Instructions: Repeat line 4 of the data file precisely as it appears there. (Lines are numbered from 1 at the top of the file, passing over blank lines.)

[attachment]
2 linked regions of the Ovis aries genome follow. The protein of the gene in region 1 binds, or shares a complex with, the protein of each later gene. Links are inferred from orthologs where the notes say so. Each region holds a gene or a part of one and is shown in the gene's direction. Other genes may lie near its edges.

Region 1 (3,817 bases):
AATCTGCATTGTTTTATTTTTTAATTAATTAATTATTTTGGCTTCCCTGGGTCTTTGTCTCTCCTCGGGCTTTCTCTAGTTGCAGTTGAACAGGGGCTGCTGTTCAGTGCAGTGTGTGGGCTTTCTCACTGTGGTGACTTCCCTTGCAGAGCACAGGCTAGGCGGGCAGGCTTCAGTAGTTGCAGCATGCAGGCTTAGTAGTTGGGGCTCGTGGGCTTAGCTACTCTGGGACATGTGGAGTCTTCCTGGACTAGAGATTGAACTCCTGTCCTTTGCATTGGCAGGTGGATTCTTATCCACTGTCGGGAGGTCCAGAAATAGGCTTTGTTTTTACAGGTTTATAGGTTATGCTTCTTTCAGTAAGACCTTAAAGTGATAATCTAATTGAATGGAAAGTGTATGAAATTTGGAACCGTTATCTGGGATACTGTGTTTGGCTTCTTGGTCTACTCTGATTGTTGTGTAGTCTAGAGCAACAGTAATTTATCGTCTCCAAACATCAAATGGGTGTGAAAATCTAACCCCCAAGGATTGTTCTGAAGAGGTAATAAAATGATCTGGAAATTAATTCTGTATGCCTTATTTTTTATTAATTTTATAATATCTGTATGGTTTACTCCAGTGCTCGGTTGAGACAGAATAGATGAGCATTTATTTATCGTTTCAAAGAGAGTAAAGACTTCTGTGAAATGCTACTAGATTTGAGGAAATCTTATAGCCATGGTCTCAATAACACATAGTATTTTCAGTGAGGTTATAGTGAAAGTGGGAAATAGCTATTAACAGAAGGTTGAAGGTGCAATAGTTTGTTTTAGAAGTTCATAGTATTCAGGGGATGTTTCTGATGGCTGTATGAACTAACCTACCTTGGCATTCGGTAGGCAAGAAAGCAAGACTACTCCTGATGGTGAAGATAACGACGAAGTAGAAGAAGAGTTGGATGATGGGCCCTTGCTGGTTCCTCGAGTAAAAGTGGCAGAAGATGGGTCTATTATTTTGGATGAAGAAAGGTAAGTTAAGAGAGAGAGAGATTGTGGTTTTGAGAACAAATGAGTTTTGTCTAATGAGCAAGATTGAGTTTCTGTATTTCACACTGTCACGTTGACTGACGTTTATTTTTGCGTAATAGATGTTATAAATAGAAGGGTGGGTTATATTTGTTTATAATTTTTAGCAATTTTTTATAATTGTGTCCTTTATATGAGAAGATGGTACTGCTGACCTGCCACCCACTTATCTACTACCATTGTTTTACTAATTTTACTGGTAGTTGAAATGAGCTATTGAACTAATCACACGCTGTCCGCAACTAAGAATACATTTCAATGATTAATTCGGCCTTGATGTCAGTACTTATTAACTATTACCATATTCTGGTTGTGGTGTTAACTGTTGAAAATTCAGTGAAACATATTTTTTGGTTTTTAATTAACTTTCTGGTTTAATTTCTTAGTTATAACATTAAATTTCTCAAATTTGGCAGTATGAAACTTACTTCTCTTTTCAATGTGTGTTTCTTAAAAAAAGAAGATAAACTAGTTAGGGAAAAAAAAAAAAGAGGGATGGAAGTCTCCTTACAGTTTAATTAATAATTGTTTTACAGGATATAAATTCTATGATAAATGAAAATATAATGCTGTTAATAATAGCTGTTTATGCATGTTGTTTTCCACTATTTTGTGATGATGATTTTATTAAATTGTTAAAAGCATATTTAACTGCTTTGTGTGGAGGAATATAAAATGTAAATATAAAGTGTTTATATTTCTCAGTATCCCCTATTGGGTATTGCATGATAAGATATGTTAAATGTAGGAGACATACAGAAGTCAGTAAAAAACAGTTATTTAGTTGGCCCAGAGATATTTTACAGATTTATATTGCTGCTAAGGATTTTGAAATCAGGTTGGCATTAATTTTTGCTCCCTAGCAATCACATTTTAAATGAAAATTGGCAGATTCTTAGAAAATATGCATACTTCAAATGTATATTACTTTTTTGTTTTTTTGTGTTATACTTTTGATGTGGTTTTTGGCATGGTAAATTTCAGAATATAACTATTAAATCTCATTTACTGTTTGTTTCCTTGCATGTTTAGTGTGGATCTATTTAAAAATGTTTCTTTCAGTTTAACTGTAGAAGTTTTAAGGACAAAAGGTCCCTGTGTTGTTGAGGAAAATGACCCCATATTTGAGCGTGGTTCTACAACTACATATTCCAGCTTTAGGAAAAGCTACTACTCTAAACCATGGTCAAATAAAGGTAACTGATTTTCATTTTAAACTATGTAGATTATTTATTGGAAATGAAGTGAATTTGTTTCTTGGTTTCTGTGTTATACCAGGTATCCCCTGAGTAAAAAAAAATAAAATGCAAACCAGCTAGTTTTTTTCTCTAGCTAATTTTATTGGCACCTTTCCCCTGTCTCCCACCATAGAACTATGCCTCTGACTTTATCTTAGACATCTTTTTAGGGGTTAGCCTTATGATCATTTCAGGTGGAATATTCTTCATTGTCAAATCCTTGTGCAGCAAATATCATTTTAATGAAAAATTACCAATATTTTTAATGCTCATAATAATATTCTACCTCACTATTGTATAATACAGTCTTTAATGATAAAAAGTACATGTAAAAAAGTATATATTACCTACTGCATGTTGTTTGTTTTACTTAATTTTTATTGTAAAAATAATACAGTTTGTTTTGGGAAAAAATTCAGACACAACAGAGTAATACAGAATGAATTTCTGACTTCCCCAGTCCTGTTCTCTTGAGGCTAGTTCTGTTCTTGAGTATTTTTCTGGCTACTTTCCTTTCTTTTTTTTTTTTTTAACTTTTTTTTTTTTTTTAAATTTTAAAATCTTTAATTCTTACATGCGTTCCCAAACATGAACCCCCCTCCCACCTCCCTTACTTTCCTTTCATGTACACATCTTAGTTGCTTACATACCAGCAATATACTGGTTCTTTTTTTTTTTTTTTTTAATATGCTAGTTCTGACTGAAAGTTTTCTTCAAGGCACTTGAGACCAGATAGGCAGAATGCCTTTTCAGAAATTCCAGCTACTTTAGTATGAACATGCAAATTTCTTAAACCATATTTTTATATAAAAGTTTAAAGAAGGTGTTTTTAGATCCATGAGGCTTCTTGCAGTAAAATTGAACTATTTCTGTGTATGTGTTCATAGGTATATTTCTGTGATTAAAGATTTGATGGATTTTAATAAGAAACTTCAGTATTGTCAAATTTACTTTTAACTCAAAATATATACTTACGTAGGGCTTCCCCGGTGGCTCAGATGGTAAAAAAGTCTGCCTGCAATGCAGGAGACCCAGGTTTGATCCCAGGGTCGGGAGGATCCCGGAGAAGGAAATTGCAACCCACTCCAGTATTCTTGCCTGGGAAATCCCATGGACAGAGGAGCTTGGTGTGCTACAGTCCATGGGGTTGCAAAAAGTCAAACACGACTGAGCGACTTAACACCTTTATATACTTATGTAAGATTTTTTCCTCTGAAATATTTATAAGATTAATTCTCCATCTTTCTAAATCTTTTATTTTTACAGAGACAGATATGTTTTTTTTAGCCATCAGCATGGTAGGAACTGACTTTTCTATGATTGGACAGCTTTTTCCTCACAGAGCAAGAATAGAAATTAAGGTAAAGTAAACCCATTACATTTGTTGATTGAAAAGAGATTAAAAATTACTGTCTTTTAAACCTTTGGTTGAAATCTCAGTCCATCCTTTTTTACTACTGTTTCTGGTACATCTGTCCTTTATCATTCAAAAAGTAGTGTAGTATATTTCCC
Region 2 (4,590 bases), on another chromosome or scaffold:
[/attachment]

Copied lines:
Region 2 (4,590 bases), on another chromosome or scaffold: